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Nursing Research and Practice
Volume 2013, Article ID 785025, 7 pages
http://dx.doi.org/10.1155/2013/785025
Research Article

Perception and Attitudes of Physicians and Nurses about Violence against Women

1Departamento de Enfermagem, Faculdade de Ciências da Saúde, Universidade de Brasília, Brazil
2Escola de Enfermagem de Ribeirão Preto, Universidade de São Paulo, Ribeirão Preto, SP, Brazil
3Departamento de Medicina Social, Faculdade de Medicina de Ribeirão Preto, Universidade de São Paulo, Ribeirão Preto, SP, Brazil
4Faculdade de Filosofia, Ciências e Letras de Ribeirão Preto, Universidade de São Paulo, Ribeirão Preto, SP, Brazil

Received 31 August 2012; Revised 20 January 2013; Accepted 11 February 2013

Academic Editor: Maria Helena Palucci Marziale

Copyright © 2013 Ana Cyntia Paulin Baraldi et al. This is an open access article distributed under the Creative Commons Attribution License, which permits unrestricted use, distribution, and reproduction in any medium, provided the original work is properly cited.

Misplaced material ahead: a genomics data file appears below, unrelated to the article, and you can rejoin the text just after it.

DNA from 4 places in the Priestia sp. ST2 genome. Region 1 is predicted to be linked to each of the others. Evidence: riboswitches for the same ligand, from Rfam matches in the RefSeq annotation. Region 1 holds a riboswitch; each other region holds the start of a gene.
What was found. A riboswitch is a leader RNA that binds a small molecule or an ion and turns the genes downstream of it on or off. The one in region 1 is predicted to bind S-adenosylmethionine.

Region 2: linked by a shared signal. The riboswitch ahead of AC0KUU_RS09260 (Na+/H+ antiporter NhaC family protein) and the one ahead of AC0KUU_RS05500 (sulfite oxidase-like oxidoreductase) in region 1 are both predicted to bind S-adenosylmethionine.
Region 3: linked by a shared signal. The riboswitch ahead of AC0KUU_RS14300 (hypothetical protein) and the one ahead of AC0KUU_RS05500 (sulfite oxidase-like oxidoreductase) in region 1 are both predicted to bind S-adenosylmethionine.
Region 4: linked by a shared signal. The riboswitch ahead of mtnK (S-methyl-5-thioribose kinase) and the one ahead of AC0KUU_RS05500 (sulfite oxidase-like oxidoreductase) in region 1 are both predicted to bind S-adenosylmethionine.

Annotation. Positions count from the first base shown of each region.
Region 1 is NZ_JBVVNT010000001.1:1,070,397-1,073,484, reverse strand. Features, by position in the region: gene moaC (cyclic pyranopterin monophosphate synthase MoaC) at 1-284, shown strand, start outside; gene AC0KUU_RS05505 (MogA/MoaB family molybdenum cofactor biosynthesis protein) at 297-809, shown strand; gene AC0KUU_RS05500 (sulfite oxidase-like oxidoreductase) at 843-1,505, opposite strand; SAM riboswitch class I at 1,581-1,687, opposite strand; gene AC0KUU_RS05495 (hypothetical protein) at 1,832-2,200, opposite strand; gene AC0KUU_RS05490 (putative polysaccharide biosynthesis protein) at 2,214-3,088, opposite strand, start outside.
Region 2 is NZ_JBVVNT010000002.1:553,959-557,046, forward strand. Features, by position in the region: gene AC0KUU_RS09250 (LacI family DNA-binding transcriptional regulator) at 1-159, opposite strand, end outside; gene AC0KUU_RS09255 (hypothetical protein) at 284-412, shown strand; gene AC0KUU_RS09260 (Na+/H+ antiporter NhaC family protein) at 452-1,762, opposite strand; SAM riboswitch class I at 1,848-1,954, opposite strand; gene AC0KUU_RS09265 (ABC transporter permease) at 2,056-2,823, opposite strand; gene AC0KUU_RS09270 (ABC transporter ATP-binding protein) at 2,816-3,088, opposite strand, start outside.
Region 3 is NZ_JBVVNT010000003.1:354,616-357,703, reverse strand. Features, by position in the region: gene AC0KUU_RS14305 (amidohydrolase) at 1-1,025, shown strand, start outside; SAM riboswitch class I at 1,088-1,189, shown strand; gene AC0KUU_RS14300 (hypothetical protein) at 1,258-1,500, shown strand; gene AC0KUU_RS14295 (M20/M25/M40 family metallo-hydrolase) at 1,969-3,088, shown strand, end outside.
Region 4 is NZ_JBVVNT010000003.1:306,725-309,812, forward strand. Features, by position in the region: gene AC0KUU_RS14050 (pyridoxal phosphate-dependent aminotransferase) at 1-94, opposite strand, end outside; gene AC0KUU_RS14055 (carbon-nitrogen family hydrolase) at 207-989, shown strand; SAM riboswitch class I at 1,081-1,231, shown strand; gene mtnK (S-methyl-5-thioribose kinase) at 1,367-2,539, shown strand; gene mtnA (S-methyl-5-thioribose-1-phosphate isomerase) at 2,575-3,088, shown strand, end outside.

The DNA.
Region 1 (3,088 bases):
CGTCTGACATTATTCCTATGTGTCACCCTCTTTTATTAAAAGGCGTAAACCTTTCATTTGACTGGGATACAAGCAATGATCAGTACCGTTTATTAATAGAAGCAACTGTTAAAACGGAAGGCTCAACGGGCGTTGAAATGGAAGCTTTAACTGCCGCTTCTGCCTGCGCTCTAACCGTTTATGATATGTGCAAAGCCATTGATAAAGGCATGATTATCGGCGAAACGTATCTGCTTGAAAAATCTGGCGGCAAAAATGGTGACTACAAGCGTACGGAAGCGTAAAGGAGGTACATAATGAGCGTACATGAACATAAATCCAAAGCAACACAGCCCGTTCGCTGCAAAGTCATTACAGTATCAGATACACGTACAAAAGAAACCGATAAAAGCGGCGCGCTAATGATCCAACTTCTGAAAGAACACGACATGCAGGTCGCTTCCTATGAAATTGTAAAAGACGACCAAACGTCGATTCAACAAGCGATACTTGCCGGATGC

Abstract

Cross-sectional study compares the perception and attitudes about violence against women of physicians and nurses working in the primary health care clinics in Ribeirão Preto, SP. A total of 170 physicians and 51 nurses were interviewed in the District Health Clinics. Physicians feel more comfortable than nurses to talk about the sex life of patients ( ) and to investigate the use of drugs (0.001). Compared to the nurses greater number of physicians believed that the aggression to the woman by the husband should be treated as a medical problem ( ). Both believe that external factors, as alcohol or drug abuse, unemployment, and psychological problems of the husband and not of the victim, can cause violent acts. Most interviewees understand that gender violence exceeds the issues of individuality and privacy and has become a public health problem, by the dimension present in the social relationships.